Practice Alert

USPSTF issues draft guidance on statins for primary CVD prevention

Author and Disclosure Information

 

References

On February 22, the US Preventive Services Task Force (USPSTF) posted draft recommendations on the use of statins as a method of primary prevention of cardiovascular disease (CVD).1 This is an update to their 2016 recommendations and reaffirms the guidance published at that time.

What’s recommended. The recommendations have 3 parts and are intended for adults with no evidence or previous diagnosis of CVD.

  • Statins should be prescribed for those who meet 3 criteria: (1) are ages 40 through 75 years; (2) have 1 or more CVD risk factors (high blood pressure, dyslipidemia, diabetes, tobacco use); and (3) have a calculated 10-year risk of a CVD event of 10% or greater. (The American College of Cardiology/American Heart Association ASCVD Risk Calculator, recommended by the USPSTF, can be found at www.cvriskcalculator.com/.) This is a “B” recommendation.1
  • Selectively offer a statin, based on a discussion of benefits and risks and patient preferences, to those who meet criteria 1 and 2 above but who have a calculated CVD risk of 7.5% to 10%. This is a “C” recommendation.1
  • For those ages 76 years and older, there is insufficient evidence to assess benefits and harms of statin use. The USPSTF therefore issued an “I” statement for this group.1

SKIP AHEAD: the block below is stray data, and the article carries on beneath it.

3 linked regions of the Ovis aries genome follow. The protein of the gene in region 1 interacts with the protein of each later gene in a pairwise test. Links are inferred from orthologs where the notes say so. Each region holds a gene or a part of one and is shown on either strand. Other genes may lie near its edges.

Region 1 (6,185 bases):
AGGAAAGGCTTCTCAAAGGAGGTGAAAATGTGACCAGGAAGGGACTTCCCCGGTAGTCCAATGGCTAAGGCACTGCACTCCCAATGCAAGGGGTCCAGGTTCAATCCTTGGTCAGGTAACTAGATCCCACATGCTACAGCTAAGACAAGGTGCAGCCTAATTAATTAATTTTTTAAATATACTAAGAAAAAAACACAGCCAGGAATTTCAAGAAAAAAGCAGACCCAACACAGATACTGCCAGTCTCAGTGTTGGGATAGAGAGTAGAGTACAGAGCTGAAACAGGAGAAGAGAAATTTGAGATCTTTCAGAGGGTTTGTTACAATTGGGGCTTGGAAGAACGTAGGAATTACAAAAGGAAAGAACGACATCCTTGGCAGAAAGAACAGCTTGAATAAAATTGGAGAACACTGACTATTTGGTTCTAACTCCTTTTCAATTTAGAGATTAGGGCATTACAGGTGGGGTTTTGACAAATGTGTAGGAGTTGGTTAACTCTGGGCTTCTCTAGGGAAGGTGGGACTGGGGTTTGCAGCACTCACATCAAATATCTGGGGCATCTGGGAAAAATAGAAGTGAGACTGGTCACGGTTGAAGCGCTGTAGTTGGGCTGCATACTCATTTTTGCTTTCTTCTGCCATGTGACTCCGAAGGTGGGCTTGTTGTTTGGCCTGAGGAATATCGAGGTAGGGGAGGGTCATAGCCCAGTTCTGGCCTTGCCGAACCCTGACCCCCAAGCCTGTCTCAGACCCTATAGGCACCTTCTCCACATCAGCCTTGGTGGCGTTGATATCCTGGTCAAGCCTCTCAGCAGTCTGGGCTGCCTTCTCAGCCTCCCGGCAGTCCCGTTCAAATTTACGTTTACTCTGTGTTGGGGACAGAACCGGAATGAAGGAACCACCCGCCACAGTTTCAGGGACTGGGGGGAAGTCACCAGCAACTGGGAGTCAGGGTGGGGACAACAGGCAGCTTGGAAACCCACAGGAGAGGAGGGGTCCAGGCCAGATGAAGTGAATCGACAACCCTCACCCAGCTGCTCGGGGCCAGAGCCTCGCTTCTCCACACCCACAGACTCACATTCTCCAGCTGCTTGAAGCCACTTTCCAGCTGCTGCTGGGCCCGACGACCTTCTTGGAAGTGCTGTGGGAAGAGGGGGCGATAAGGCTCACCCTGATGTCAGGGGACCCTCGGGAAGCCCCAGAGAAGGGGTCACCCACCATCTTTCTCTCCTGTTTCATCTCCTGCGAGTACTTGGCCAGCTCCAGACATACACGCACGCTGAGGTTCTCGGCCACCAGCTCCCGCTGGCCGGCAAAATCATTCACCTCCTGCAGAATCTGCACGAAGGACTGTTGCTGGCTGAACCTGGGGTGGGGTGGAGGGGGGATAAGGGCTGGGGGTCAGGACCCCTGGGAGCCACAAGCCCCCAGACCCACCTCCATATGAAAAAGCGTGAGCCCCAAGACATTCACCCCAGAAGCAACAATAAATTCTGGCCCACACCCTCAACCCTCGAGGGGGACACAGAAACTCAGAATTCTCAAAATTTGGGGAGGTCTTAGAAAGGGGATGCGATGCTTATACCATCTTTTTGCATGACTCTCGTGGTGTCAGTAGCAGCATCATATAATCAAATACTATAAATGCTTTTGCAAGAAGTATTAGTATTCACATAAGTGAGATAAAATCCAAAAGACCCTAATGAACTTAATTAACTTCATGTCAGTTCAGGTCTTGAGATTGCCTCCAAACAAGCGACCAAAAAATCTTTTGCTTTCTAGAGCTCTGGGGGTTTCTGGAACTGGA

What to prescribe. The USPSTF feels that moderate-intensity statin therapy is a reasonable approach for most people who use statins for primary CVD prevention. This would equate to atorvastatin 10 mg, pravastatin 40 mg, or simvastatin 20 to 40 mg daily.1

A few notes on the evidence. Data from 22 studies were included in the evidence review upon which the recommendations are based. The mean duration of follow-up was 3 years. The number needed to treat to prevent 1 stroke was about 256; to prevent 1 myocardial infarction, 112; and to prevent all CVD events, 78.2

What others recommend. These recommendations are mostly consistent with those of the American College of Cardiology and the American Heart Association, except that those organizations recommend initiating statins in all those with a 10-year CVD risk ≥ 7.5%.1

Next Article: